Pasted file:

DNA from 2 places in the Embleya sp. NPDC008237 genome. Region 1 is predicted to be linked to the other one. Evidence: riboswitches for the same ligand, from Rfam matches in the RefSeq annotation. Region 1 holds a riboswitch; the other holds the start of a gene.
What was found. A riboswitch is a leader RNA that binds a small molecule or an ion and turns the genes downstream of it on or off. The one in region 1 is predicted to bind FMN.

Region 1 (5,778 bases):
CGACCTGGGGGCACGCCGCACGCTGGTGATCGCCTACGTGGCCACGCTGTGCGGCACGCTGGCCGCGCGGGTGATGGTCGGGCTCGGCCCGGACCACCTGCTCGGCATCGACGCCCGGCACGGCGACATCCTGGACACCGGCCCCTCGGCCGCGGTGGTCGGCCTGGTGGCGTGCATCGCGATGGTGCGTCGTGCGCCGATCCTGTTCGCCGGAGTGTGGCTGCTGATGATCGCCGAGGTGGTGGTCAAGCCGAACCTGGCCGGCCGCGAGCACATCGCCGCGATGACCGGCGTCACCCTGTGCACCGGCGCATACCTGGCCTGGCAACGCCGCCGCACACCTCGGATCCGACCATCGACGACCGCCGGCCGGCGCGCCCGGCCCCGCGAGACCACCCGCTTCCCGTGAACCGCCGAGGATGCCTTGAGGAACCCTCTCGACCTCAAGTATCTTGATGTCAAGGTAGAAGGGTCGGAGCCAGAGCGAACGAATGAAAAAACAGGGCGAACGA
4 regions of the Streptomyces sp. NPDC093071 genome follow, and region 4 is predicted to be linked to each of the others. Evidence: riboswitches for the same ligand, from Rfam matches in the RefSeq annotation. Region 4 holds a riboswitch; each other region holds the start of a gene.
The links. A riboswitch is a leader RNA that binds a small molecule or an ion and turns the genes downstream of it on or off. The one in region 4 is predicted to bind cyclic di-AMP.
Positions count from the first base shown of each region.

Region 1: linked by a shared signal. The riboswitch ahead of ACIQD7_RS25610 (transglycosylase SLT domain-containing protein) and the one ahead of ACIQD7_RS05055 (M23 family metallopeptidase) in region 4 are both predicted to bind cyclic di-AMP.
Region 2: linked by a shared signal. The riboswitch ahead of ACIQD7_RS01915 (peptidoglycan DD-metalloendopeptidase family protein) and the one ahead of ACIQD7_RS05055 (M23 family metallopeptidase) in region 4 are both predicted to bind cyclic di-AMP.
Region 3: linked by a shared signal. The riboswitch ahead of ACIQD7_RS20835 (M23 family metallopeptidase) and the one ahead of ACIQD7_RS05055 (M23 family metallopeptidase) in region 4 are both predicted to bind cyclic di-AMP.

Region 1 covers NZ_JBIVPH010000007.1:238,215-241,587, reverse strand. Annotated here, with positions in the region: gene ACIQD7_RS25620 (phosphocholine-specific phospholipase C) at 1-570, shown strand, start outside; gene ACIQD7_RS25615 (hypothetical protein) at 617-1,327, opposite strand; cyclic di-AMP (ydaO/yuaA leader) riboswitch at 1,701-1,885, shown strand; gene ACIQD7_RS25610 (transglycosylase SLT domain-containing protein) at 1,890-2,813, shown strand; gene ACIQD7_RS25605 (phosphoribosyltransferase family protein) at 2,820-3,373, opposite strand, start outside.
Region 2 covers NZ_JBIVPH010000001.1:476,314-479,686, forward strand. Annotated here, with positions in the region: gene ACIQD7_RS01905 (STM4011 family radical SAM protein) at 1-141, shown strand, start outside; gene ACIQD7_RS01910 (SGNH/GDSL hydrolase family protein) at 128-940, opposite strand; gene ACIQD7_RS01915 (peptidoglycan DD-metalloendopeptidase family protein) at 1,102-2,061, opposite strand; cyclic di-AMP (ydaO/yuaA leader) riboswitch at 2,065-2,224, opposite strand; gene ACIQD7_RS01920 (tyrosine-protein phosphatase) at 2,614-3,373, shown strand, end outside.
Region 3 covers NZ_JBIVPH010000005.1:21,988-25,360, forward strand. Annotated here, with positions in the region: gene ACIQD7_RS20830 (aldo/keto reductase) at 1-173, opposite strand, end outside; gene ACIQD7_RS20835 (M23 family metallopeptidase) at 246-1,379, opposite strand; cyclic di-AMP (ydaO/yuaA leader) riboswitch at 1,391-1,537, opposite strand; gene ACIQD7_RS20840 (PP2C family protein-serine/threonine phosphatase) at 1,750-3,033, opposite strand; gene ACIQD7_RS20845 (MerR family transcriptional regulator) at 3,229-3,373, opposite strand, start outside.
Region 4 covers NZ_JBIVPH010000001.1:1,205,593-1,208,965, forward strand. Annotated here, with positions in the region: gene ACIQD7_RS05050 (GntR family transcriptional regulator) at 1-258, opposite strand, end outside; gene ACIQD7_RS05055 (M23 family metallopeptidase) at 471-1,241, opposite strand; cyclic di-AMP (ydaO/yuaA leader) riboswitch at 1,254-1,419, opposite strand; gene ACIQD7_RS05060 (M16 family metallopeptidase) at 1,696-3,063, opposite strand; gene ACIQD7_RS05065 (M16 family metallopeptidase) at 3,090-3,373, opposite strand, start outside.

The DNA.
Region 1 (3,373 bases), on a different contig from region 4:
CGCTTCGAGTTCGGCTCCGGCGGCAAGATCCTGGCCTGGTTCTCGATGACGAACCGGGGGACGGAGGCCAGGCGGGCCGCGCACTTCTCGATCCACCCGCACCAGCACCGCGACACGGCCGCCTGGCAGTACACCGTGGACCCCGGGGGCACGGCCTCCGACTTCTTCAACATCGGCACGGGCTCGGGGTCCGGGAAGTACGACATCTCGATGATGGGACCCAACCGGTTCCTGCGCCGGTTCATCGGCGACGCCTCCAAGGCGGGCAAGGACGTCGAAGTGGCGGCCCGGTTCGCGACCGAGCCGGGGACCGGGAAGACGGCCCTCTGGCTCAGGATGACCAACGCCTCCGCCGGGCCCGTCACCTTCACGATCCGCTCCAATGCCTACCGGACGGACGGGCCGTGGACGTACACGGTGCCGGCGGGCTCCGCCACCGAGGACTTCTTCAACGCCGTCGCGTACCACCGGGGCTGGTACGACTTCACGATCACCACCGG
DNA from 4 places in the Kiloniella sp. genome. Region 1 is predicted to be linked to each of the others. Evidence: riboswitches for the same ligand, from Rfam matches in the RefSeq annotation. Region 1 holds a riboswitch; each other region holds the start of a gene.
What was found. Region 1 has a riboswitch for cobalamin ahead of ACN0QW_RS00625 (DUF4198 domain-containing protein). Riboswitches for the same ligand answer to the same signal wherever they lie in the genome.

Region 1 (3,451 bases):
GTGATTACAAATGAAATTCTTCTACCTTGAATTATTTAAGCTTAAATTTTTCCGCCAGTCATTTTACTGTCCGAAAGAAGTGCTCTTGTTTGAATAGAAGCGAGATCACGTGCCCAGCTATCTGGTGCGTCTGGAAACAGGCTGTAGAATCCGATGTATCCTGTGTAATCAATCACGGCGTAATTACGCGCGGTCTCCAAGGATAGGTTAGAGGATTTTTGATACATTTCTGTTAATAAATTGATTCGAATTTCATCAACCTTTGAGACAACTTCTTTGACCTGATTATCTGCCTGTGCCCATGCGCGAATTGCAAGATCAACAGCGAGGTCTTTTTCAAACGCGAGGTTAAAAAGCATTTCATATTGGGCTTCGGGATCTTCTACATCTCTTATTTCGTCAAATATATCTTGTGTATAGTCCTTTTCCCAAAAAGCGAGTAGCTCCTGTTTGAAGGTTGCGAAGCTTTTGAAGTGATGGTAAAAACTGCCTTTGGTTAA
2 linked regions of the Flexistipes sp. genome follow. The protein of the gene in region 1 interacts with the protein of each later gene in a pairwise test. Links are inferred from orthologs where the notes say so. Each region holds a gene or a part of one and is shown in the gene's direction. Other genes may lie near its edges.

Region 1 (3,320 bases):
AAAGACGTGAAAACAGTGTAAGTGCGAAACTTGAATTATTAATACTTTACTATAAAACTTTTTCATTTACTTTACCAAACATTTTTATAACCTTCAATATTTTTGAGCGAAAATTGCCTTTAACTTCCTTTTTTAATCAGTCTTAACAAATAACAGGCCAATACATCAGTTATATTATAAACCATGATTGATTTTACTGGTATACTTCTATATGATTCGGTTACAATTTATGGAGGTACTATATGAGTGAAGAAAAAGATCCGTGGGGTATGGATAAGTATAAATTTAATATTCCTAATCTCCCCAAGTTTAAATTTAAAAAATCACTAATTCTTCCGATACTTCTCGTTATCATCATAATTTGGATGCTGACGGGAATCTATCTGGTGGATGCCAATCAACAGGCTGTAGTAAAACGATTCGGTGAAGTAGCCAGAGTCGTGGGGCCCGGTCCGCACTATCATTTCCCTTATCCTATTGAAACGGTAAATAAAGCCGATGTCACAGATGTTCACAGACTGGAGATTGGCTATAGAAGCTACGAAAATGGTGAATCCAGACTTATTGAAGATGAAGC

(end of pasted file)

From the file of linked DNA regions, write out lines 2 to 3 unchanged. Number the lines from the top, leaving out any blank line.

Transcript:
What was found. A riboswitch is a leader RNA that binds a small molecule or an ion and turns the genes downstream of it on or off. The one in region 1 is predicted to bind FMN.

Region 1 (5,778 bases):